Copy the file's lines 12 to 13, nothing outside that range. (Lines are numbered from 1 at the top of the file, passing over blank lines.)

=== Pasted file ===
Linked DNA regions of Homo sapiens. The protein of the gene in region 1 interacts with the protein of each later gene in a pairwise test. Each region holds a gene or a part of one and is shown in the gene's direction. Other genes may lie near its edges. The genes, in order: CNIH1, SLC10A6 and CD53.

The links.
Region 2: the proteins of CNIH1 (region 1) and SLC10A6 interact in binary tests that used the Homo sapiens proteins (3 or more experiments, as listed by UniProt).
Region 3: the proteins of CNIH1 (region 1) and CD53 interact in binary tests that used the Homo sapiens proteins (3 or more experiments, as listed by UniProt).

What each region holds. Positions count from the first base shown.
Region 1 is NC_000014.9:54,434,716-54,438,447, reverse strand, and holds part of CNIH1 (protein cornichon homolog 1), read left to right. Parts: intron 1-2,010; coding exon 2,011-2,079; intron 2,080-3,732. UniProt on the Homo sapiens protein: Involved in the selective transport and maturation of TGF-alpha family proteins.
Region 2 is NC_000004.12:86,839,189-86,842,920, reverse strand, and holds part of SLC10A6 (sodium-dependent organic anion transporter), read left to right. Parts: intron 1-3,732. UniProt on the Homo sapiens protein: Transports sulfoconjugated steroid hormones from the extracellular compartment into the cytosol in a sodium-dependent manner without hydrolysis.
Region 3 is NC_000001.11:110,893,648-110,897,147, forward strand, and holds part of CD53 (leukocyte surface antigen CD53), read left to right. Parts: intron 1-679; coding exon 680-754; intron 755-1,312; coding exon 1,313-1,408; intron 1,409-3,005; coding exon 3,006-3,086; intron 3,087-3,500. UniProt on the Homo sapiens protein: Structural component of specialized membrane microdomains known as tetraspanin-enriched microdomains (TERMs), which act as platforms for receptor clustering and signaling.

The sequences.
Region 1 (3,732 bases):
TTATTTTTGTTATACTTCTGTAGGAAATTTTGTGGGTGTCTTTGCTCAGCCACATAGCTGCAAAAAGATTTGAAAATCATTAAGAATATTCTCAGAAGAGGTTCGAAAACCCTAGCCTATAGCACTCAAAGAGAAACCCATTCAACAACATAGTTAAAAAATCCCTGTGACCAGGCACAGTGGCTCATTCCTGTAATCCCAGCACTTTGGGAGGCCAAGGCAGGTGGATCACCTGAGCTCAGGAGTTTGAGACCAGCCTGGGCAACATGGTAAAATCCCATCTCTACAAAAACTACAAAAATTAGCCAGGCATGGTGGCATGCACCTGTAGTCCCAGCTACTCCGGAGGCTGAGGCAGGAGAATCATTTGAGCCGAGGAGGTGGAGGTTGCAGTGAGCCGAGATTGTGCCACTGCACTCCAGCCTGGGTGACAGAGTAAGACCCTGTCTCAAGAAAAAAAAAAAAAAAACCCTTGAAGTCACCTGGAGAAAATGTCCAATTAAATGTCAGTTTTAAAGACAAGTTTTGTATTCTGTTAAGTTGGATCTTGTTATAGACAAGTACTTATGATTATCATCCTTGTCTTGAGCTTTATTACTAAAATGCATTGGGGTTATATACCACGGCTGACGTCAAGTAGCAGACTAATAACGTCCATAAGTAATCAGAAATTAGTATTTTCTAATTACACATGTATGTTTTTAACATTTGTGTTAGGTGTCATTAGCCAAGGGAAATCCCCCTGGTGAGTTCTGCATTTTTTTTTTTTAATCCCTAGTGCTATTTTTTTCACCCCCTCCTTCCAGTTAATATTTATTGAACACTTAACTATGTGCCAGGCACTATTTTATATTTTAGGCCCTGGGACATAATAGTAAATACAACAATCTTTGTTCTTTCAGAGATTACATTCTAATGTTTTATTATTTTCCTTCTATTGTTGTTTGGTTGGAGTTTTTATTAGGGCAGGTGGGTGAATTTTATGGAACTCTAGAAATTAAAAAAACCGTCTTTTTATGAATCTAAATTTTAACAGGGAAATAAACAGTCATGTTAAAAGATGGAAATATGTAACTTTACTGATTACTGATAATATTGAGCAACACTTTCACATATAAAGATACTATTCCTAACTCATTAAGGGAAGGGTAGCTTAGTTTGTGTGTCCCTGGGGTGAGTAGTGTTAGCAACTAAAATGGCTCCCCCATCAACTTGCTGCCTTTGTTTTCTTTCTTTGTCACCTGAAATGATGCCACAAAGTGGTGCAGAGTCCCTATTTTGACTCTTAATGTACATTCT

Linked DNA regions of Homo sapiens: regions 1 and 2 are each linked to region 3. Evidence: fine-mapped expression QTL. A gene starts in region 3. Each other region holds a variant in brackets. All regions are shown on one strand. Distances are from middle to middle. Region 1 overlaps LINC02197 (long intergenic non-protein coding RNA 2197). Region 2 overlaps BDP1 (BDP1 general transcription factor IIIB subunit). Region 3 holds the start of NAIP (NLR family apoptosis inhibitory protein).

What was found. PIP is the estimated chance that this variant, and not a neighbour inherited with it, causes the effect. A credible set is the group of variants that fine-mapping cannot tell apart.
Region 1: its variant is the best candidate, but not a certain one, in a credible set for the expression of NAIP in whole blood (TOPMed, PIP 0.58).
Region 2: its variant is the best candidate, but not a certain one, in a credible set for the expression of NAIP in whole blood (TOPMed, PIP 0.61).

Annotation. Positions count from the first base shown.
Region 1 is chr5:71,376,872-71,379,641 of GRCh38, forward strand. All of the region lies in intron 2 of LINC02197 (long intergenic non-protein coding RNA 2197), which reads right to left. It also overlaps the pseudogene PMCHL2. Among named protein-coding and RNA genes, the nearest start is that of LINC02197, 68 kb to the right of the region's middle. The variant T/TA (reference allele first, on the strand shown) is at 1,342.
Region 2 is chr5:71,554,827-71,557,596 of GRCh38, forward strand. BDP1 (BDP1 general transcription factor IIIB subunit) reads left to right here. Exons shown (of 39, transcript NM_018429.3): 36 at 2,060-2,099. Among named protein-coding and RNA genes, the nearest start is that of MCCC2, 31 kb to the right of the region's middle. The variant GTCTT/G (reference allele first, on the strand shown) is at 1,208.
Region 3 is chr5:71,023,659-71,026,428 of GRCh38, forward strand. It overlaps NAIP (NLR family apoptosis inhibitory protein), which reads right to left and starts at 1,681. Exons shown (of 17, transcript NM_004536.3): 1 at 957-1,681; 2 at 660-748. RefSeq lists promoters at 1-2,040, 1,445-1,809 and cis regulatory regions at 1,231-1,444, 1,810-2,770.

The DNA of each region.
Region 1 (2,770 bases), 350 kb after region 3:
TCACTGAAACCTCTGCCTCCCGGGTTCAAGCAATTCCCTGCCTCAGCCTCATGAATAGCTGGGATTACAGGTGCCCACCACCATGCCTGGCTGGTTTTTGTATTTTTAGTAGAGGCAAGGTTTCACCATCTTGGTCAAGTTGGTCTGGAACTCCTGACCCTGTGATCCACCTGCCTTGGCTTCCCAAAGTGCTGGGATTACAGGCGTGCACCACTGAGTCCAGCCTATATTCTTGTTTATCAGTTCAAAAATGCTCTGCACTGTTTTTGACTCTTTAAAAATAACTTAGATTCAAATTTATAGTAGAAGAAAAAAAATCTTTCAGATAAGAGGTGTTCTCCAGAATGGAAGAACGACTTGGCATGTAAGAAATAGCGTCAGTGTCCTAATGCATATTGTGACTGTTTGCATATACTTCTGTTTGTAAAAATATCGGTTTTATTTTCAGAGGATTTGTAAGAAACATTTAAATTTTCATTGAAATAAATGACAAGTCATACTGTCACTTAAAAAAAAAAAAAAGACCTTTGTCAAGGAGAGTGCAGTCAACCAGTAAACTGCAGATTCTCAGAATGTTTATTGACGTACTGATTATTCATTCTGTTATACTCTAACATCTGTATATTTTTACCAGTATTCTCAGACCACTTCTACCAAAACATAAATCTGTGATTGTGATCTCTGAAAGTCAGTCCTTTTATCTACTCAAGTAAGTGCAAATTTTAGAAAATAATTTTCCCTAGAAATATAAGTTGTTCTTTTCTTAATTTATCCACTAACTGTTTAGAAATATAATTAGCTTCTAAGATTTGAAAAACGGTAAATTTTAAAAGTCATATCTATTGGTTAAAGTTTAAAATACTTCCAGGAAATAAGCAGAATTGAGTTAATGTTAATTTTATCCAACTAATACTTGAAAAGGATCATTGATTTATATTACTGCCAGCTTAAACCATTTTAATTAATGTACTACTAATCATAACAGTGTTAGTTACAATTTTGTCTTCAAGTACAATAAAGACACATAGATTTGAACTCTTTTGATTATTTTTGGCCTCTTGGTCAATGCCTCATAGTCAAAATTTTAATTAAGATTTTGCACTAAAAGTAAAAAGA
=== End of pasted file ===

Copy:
Linked DNA regions of Homo sapiens: regions 1 and 2 are each linked to region 3. Evidence: fine-mapped expression QTL. A gene starts in region 3. Each other region holds a variant in brackets. All regions are shown on one strand. Distances are from middle to middle. Region 1 overlaps LINC02197 (long intergenic non-protein coding RNA 2197). Region 2 overlaps BDP1 (BDP1 general transcription factor IIIB subunit). Region 3 holds the start of NAIP (NLR family apoptosis inhibitory protein).

What was found. PIP is the estimated chance that this variant, and not a neighbour inherited with it, causes the effect. A credible set is the group of variants that fine-mapping cannot tell apart.